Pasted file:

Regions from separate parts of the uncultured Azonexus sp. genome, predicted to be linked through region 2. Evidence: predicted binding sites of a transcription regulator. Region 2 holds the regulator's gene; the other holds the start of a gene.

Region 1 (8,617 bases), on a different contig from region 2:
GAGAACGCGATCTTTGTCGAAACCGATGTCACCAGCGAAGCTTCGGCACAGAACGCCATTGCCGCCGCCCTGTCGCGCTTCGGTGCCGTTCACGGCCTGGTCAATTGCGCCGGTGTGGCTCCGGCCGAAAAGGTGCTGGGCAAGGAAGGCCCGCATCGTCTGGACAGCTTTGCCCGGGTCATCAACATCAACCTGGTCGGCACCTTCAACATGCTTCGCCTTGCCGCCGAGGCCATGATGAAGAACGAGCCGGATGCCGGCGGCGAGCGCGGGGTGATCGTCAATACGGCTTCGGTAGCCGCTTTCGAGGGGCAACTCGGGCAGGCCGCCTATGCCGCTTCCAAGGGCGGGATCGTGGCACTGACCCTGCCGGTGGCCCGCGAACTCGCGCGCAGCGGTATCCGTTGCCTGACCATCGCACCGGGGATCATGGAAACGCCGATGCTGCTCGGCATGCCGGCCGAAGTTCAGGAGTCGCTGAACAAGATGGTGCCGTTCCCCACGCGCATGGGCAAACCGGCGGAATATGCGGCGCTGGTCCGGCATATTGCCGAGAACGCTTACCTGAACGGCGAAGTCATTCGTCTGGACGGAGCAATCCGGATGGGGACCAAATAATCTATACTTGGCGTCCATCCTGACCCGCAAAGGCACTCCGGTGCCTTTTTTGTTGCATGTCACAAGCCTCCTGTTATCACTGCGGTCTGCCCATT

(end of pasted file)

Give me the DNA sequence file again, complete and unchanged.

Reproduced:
Regions from separate parts of the uncultured Azonexus sp. genome, predicted to be linked through region 2. Evidence: predicted binding sites of a transcription regulator. Region 2 holds the regulator's gene; the other holds the start of a gene.

Region 1 (8,617 bases), on a different contig from region 2:
GAGAACGCGATCTTTGTCGAAACCGATGTCACCAGCGAAGCTTCGGCACAGAACGCCATTGCCGCCGCCCTGTCGCGCTTCGGTGCCGTTCACGGCCTGGTCAATTGCGCCGGTGTGGCTCCGGCCGAAAAGGTGCTGGGCAAGGAAGGCCCGCATCGTCTGGACAGCTTTGCCCGGGTCATCAACATCAACCTGGTCGGCACCTTCAACATGCTTCGCCTTGCCGCCGAGGCCATGATGAAGAACGAGCCGGATGCCGGCGGCGAGCGCGGGGTGATCGTCAATACGGCTTCGGTAGCCGCTTTCGAGGGGCAACTCGGGCAGGCCGCCTATGCCGCTTCCAAGGGCGGGATCGTGGCACTGACCCTGCCGGTGGCCCGCGAACTCGCGCGCAGCGGTATCCGTTGCCTGACCATCGCACCGGGGATCATGGAAACGCCGATGCTGCTCGGCATGCCGGCCGAAGTTCAGGAGTCGCTGAACAAGATGGTGCCGTTCCCCACGCGCATGGGCAAACCGGCGGAATATGCGGCGCTGGTCCGGCATATTGCCGAGAACGCTTACCTGAACGGCGAAGTCATTCGTCTGGACGGAGCAATCCGGATGGGGACCAAATAATCTATACTTGGCGTCCATCCTGACCCGCAAAGGCACTCCGGTGCCTTTTTTGTTGCATGTCACAAGCCTCCTGTTATCACTGCGGTCTGCCCATT